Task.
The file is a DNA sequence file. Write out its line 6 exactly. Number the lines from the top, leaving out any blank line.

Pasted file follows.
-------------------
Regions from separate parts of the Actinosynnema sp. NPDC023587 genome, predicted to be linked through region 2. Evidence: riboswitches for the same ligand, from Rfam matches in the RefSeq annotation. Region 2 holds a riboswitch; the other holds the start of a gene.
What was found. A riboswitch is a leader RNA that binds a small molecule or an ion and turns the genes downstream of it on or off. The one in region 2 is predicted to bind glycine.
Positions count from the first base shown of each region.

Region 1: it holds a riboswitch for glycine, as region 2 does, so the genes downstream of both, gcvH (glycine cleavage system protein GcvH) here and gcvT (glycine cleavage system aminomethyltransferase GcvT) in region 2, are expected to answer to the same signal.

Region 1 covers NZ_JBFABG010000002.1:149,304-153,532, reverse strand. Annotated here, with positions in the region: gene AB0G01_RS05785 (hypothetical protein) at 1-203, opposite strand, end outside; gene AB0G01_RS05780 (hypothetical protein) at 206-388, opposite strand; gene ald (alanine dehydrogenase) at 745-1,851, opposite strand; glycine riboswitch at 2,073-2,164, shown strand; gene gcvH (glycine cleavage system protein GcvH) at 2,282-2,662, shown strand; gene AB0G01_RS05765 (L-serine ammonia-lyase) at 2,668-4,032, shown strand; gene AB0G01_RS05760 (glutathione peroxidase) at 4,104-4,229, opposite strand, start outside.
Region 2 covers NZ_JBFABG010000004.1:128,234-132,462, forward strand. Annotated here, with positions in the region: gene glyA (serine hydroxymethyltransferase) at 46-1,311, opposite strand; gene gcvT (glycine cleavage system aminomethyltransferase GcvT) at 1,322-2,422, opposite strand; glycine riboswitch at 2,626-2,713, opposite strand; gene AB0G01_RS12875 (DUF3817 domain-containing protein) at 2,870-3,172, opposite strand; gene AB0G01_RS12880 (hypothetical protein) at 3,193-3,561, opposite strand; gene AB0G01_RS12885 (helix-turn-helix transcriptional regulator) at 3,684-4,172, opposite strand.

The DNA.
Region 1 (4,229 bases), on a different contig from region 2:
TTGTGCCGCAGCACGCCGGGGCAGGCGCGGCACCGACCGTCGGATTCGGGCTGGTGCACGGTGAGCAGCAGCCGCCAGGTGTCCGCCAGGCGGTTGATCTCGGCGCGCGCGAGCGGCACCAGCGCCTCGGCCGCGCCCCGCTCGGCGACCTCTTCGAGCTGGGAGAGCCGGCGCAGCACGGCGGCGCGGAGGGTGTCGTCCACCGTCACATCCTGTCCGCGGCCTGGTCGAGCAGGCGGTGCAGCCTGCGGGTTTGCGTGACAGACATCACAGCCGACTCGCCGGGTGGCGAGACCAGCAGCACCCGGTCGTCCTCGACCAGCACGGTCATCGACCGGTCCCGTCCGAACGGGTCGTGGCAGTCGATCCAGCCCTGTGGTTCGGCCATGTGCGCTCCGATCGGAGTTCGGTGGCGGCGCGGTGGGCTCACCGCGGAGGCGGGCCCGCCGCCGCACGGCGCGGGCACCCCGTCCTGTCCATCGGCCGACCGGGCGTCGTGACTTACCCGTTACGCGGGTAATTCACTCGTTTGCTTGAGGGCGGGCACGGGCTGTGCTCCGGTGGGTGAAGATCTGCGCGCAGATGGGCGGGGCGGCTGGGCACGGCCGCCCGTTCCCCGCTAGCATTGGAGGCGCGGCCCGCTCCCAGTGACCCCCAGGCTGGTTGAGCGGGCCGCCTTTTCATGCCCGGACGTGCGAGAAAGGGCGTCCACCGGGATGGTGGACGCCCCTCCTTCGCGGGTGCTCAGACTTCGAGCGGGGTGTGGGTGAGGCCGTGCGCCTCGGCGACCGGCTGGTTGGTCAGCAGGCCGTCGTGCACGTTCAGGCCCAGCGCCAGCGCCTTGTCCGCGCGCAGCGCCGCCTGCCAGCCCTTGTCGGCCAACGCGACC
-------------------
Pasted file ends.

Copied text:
Region 2 covers NZ_JBFABG010000004.1:128,234-132,462, forward strand. Annotated here, with positions in the region: gene glyA (serine hydroxymethyltransferase) at 46-1,311, opposite strand; gene gcvT (glycine cleavage system aminomethyltransferase GcvT) at 1,322-2,422, opposite strand; glycine riboswitch at 2,626-2,713, opposite strand; gene AB0G01_RS12875 (DUF3817 domain-containing protein) at 2,870-3,172, opposite strand; gene AB0G01_RS12880 (hypothetical protein) at 3,193-3,561, opposite strand; gene AB0G01_RS12885 (helix-turn-helix transcriptional regulator) at 3,684-4,172, opposite strand.